This book is intended for system administrators and operators who are responsible for maintaining the integrity and availability of mission-critical UNIX systems. The book provides a description of the fault monitoring tools and techniques available for UNIX servers, including systems that are configured as high availability clusters.
This book can therefore be a handy quick reference for an operator trying to troubleshoot a problem in the customer environment, by pointing out where to find key diagnostic messages and describing how to take recovery actions.
A system administrator responsible for the initial configuration and administration of UNIX systems will also find this book useful because it describes the procedures to follow to set up the appropriate levels of system monitoring. The product descriptions can also help in making purchasing decisions as the customer determines the appropriate amount of event monitoring needed in their environment.
An overview of the tasks performed by an operator is provided, with details on how events are received and processed. The remainder of the book focuses on the types of events that can be received, how they are detected, how operators receive event notifications, and how problems can be investigated and recovery performed. The goal is to introduce the necessary tools, but not to show how every possible problem can be solved.
This book provides numerous descriptions of how fault management tools and products can be used to solve a variety of problems. Many of the chapters are focused on specific computer components, such as disks or databases, to be helpful to operators with specific roles. Here is a description of the individual chapters:
Chapter 1, "Analyzing the Role of System Operators," describes the tasks performed by a system operator and the evolution of fault management.
Chapter 2, "Enumerating Possible Events," describes the various types of events that are interesting to monitor on a UNIX system.
Chapter 3, "Using Monitoring Frameworks," describes monitoring frameworks and the administrative tasks that must be done before they can be used.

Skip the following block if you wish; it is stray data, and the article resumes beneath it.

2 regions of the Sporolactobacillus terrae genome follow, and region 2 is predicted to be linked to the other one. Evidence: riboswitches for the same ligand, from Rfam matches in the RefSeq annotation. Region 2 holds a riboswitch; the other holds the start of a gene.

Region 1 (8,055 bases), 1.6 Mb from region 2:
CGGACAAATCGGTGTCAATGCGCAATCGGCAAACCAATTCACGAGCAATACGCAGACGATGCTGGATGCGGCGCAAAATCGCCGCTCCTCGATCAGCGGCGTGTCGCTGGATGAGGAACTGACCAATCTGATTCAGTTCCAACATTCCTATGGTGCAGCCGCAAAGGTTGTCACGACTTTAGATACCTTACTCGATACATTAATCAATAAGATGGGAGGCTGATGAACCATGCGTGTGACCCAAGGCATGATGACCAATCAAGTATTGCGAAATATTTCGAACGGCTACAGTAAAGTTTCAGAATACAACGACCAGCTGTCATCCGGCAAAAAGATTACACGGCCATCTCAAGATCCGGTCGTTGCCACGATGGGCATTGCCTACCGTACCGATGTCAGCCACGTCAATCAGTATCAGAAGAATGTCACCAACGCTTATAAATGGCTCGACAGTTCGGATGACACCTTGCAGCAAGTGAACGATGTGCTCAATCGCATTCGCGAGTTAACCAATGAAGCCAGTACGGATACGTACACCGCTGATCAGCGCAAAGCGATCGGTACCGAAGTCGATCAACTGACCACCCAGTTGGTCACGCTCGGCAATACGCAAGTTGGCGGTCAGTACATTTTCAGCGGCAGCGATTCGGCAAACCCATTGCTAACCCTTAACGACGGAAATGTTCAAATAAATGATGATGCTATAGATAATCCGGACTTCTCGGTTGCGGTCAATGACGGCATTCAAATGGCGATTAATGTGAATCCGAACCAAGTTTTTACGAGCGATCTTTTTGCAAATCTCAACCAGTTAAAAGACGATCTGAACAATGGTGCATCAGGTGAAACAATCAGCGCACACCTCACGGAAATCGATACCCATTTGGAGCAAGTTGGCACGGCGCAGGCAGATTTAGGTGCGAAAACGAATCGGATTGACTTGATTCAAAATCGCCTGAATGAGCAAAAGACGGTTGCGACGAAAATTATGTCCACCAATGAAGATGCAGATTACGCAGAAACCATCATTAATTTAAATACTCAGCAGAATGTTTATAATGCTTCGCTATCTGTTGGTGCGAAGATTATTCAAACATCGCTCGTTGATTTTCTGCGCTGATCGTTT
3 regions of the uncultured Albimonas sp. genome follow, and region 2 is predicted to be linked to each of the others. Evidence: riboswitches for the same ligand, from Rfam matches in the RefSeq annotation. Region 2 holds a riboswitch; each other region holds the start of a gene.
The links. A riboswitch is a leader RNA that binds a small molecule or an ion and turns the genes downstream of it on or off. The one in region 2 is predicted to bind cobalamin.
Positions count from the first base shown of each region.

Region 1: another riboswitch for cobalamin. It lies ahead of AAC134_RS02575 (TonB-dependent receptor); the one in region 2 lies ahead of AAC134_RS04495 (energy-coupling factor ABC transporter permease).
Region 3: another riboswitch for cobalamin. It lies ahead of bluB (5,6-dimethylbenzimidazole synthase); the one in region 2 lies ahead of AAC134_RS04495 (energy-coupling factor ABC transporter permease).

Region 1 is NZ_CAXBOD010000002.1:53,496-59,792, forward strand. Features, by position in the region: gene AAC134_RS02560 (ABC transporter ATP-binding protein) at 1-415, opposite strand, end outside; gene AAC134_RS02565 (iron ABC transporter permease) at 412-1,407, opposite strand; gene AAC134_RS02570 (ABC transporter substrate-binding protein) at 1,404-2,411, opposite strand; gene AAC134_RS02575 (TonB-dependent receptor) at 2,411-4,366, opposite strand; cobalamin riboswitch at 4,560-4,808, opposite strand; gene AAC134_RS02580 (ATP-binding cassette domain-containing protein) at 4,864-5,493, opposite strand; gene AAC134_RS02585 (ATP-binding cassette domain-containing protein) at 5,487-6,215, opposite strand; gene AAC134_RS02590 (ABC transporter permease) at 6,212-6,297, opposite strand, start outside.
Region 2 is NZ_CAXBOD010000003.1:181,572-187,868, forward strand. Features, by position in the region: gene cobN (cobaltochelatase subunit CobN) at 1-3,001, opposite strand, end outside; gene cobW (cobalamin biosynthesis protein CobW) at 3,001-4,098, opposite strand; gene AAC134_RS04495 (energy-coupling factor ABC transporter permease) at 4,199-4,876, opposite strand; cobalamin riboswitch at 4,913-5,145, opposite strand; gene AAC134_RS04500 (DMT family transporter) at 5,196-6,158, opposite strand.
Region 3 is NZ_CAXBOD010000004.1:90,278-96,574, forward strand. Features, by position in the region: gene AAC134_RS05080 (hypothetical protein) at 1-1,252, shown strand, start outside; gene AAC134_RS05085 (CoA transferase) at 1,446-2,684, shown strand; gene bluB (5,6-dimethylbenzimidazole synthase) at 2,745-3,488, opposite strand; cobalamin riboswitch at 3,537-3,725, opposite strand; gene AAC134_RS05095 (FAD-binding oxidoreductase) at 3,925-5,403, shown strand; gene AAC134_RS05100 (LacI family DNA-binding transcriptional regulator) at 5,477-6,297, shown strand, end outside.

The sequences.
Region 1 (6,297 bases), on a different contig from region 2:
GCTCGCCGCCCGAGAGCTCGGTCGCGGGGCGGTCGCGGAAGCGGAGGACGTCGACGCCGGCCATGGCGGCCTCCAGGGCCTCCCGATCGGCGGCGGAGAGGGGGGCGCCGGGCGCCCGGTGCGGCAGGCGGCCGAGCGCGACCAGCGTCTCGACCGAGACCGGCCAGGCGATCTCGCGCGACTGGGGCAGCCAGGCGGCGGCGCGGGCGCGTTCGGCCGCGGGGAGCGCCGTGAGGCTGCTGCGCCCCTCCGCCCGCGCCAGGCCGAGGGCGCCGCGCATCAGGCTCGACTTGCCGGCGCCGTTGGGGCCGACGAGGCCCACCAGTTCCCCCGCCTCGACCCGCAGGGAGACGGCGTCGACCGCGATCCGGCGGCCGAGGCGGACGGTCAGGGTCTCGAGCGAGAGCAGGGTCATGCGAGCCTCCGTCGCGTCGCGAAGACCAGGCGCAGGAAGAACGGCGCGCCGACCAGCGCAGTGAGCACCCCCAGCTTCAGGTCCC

Chapter 4, "Monitoring the System," describes the tools and products used to monitor the UNIX server.
Chapter 5, "Monitoring the Disks," describes the tools and products used to monitor external disk devices.
Chapter 6, "Monitoring the Network," provides an overview of the many tools available for detecting problems and events related to the use of the network.
Chapter 7, "Monitoring the Application," describes methods for monitoring the response times and availability of critical applications.
Chapter 8, "Monitoring the Database," focuses specifically on tools to detect problems and events related to database usage.
Chapter 9, "Enterprise Management," discusses the problems with trying to deal with fault management for the large-scale customer enterprise.
Chapter 10, "UNIX Futures," discusses the future plans of some of the major UNIX system vendors in the area of fault management.
Appendix A, "Standards," describes fault management standards that have emerged and how you can benefit from them.
The Glossary contains the important terms used in the book, and their definitions.
Although it is assumed that most customers concerned about fault management will implement high availability solutions, this book does not describe how to create highly available computing environments. Readers needing additional information on high availability may check Hewlett-PackardÕs external Web site on high availability (hp/go/ha) or read Clusters for High Availability by Peter Weygant.
In general, this book does not discuss the configuration and installation of the hardware and software components of your UNIX system. You should rely on your vendorsÕ product manuals for this.
Many of the examples used in this book were created on HP-UX servers. Other UNIX platforms behave similarly, and we note when tools are supported only on certain UNIX platforms.